On March 9, 2021, the U.S. House of Representatives passed the PRO Act. The United States Senate has yet to hold a vote.  Click here to read more information about S. 420, including the bill text, a summary, and a list of co-sponsors. Click here to read more information about H.R. 842, including the bill text, a list of co-sponsors, and the roll call vote.


Black Lung Benefits Improvement Act

Introduced in the U.S. Senate as S. 2205 by Senator Bob Casey (D-PA), Senator Joe Manchin (D-W.Va.), Senator Sherrod Brown (D-OH), Senator Mark Warner (D-VA), and Senator Tim Kaine (D-VA) and in the U.S. House of Representatives as H.R. 6102 by Representatives Matt Cartwright (D-PA-8) and Congressman Bobby Scott (D-VA-3) the Black Lung Benefits Improvement Act is legislation that would reform the program that provides benefits to coal miners suffering from black lung disease.

The Black Lung Benefits Improvement Act aims to level the playing field for miners and their spouses seeking benefits under the Black Lung Program that is administered by the Department of Labor. Specifically, the Act assists claimants by:

  • Requiring full disclosure of medical information related to a claim, whether or not such information is entered as evidence;
  • Enabling more miners to get legal assistance
  • Allowing miners or their survivors to reopen their cases if they had been denied because of medical interpretations that have subsequently been discredited; and
  • Adjusting black lung benefits to increase the cost of living.

Click here to read more information about S. 2205, including the bill text, a summary, and a list of co-sponsors. Click here to read more information about H.R. 6102, including the bill text and a list of co-sponsors.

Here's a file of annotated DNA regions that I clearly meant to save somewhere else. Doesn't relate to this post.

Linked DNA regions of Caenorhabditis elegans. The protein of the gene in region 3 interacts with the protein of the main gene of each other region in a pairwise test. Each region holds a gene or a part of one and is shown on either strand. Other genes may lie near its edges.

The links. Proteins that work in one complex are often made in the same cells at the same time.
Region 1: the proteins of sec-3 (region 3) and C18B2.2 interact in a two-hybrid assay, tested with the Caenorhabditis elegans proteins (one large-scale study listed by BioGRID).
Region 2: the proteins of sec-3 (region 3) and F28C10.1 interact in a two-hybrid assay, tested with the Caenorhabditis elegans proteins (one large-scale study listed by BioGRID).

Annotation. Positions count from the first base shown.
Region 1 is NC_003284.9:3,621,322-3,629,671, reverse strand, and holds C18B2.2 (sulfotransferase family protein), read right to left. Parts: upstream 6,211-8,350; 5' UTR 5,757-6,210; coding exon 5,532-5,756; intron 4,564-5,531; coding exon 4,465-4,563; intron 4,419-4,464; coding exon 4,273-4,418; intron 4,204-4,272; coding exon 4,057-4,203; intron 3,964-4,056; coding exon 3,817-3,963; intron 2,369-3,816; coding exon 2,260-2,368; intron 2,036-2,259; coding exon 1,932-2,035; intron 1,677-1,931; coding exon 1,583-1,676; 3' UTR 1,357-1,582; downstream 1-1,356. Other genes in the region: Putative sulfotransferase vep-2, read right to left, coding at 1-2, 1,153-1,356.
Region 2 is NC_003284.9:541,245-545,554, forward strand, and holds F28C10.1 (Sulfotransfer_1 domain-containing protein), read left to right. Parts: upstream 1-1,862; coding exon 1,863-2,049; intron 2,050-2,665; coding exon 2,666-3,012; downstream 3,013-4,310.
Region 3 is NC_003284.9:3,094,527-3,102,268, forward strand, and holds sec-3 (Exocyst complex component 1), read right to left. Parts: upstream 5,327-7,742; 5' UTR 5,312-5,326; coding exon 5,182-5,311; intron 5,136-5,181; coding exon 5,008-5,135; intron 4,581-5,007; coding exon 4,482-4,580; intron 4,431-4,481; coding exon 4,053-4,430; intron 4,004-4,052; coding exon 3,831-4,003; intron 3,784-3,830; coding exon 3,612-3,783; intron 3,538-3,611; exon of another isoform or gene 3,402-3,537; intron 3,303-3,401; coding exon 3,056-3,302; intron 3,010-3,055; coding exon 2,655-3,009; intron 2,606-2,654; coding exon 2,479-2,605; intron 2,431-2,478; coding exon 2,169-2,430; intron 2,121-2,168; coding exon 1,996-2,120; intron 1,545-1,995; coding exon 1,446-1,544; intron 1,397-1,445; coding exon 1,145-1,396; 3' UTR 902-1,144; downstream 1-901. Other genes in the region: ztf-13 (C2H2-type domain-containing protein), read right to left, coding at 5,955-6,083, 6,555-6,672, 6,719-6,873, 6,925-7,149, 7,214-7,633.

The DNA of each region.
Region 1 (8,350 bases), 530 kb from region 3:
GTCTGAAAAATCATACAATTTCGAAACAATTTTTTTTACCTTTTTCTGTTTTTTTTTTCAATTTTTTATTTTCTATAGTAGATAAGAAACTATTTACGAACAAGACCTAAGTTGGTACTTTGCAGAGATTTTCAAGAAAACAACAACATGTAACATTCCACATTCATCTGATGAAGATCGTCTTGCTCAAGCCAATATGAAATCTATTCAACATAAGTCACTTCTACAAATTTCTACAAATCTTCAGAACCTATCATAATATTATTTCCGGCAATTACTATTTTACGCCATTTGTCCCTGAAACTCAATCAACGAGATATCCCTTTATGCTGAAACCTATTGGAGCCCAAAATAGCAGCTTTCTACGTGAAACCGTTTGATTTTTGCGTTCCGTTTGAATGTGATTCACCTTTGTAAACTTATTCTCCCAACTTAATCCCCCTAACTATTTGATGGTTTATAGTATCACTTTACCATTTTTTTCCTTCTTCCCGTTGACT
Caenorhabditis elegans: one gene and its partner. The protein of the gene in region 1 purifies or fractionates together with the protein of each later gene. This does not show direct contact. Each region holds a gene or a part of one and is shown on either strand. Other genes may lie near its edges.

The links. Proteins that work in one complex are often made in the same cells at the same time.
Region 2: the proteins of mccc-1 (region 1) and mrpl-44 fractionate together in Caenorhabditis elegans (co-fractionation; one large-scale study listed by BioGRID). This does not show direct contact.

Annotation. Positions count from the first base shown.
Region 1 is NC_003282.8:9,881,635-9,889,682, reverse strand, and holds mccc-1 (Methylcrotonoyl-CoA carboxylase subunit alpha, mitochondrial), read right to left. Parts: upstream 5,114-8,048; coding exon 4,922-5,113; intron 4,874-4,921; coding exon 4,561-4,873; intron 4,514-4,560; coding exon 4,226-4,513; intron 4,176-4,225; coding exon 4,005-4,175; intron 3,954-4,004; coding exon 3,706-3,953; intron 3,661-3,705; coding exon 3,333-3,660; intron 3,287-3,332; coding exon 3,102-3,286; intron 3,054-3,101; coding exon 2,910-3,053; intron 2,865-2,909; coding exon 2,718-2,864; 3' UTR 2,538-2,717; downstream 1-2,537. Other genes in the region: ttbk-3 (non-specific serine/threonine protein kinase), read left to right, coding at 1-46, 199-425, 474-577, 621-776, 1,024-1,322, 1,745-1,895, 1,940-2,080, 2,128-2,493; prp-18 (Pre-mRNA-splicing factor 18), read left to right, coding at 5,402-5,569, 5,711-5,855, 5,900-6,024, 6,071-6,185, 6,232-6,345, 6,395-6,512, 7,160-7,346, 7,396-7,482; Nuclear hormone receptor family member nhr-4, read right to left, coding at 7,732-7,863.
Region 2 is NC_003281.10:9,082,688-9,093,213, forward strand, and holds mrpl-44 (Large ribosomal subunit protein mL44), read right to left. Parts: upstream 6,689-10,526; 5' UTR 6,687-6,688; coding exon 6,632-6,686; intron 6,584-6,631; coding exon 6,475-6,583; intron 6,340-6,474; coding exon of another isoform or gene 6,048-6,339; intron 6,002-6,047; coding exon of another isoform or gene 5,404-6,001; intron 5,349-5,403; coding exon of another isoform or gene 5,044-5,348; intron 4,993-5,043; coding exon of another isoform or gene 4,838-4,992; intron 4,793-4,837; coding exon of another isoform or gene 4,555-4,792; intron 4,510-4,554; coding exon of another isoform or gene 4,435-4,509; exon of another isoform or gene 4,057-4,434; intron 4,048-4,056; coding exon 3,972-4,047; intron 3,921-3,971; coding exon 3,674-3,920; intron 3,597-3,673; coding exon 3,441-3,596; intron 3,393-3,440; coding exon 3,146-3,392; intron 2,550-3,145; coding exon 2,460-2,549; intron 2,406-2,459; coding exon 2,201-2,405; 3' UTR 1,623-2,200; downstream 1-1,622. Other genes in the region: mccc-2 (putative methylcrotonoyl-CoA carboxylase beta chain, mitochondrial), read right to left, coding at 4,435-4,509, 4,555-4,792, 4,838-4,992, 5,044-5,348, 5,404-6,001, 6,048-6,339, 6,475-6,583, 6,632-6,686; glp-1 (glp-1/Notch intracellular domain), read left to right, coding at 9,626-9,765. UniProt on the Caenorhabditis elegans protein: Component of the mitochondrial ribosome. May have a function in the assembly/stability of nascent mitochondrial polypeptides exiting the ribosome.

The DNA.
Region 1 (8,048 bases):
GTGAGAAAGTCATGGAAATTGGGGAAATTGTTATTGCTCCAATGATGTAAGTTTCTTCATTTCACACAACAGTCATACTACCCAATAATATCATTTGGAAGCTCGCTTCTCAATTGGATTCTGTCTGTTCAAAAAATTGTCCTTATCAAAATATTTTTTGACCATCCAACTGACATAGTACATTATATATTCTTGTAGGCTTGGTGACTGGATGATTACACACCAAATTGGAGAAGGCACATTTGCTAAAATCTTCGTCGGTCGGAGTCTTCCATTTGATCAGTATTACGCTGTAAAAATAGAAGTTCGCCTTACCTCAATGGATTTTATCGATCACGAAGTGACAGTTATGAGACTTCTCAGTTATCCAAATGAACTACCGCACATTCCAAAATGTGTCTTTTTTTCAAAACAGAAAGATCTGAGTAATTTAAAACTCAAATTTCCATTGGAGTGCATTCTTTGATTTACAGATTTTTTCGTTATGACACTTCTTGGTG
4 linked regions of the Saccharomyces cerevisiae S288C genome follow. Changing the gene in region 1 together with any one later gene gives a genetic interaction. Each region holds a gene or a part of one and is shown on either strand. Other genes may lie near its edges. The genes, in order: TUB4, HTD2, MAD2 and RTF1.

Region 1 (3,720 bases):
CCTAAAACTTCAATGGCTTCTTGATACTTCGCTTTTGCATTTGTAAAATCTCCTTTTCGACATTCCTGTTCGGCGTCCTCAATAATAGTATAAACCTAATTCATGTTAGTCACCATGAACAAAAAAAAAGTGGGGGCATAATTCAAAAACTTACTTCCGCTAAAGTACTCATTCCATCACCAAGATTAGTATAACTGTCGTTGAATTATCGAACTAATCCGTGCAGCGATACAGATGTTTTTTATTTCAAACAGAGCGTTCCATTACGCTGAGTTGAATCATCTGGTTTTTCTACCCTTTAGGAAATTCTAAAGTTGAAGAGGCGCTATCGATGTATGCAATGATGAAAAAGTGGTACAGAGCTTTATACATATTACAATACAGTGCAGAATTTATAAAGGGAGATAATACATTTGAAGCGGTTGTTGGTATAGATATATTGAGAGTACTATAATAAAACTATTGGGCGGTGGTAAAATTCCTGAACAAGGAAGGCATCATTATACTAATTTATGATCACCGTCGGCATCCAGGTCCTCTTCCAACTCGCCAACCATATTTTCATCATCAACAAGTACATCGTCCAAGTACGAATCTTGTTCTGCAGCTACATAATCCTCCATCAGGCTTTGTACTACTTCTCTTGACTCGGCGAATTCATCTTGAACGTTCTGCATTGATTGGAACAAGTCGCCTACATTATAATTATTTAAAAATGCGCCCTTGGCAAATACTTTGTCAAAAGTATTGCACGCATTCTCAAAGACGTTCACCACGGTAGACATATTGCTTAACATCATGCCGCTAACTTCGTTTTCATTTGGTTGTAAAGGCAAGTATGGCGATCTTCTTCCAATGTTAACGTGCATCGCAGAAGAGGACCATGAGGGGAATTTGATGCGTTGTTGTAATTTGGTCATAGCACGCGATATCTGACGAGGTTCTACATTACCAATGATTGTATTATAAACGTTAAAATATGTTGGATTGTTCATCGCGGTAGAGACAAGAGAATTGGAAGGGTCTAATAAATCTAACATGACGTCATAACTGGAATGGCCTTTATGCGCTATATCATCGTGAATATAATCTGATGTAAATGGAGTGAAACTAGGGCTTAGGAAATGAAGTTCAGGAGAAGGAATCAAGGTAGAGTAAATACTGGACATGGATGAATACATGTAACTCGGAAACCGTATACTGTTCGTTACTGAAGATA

Black Lung Benefits Disability Trust Fund Solvency Act

Senator Joe Manchin and four other U.S. Senators introduced the Black Lung Benefits Disability Trust Fund Solvency Act as S. 2810 on September 23, 2021. This legislation would extend the excise tax on coal from U.S. mines until December 31, 2031.

Click here to read more information about S. 2810, including the bill text, a summary, and a list of co-sponsors.


American Energy Worker Opportunity Act

This bill was introduced in the U.S. Senate as S. 2966 by Senator Sherrod Brown (D-OH), Bob Casey (D-PA), Senator Tammy Duckworth (D-IL), and five other U.S. Senators on October 7, 2021, and in the U.S. House of Representatives by Congressman Andy Levin (D-MI-9) and fourteen other Representatives as H.R. 5821.  It is endorsed by the United Mine Workers of America (UMWA), the United Steelworkers (USW), Utility Workers of America (UWUA), AFL-CIO, and other organizations, the American Energy Worker Opportunity Act addresses a key component of the UMWA Energy Transition Principles to keep workers whole through a true energy transition that will enhance opportunities for miners, their families, and their communities.

The American Energy Worker Opportunity Act is a worker-driven plan for fossil-fuel workers. Congress would provide billions in investment over the span of ten years to assist fossil energy workers who are laid off through no fault of their own. The energy worker opportunity program would provide a wage supplement, health care benefits, education, and training funds, as well as additional educational benefits to children.

Click here to read more information about S. 2966, including the bill text, a summary, and a list of co-sponsors. Click here to read more information about H.R. 5821, including the bill text and a list of co-sponsors.


 

Find Your
Legislators

Enter your address below to lookup the law makers for your location.